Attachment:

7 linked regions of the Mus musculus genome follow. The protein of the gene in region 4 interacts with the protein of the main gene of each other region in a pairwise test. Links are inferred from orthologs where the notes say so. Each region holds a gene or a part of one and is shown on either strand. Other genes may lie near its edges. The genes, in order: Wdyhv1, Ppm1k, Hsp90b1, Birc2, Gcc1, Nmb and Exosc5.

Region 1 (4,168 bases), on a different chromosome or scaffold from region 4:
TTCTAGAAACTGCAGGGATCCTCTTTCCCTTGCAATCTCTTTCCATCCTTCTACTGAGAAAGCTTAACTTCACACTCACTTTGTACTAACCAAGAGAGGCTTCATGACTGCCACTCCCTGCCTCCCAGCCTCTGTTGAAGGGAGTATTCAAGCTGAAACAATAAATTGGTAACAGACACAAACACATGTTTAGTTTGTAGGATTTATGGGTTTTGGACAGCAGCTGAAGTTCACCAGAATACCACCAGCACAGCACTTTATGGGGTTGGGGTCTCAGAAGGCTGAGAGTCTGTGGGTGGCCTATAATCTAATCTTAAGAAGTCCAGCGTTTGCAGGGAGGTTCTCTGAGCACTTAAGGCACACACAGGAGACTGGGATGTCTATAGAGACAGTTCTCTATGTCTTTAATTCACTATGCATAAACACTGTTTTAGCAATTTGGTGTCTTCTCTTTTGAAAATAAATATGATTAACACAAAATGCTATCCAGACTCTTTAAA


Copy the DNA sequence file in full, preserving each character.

7 linked regions of the Mus musculus genome follow. The protein of the gene in region 4 interacts with the protein of the main gene of each other region in a pairwise test. Links are inferred from orthologs where the notes say so. Each region holds a gene or a part of one and is shown on either strand. Other genes may lie near its edges. The genes, in order: Wdyhv1, Ppm1k, Hsp90b1, Birc2, Gcc1, Nmb and Exosc5.

Region 1 (4,168 bases), on a different chromosome or scaffold from region 4:
TTCTAGAAACTGCAGGGATCCTCTTTCCCTTGCAATCTCTTTCCATCCTTCTACTGAGAAAGCTTAACTTCACACTCACTTTGTACTAACCAAGAGAGGCTTCATGACTGCCACTCCCTGCCTCCCAGCCTCTGTTGAAGGGAGTATTCAAGCTGAAACAATAAATTGGTAACAGACACAAACACATGTTTAGTTTGTAGGATTTATGGGTTTTGGACAGCAGCTGAAGTTCACCAGAATACCACCAGCACAGCACTTTATGGGGTTGGGGTCTCAGAAGGCTGAGAGTCTGTGGGTGGCCTATAATCTAATCTTAAGAAGTCCAGCGTTTGCAGGGAGGTTCTCTGAGCACTTAAGGCACACACAGGAGACTGGGATGTCTATAGAGACAGTTCTCTATGTCTTTAATTCACTATGCATAAACACTGTTTTAGCAATTTGGTGTCTTCTCTTTTGAAAATAAATATGATTAACACAAAATGCTATCCAGACTCTTTAAA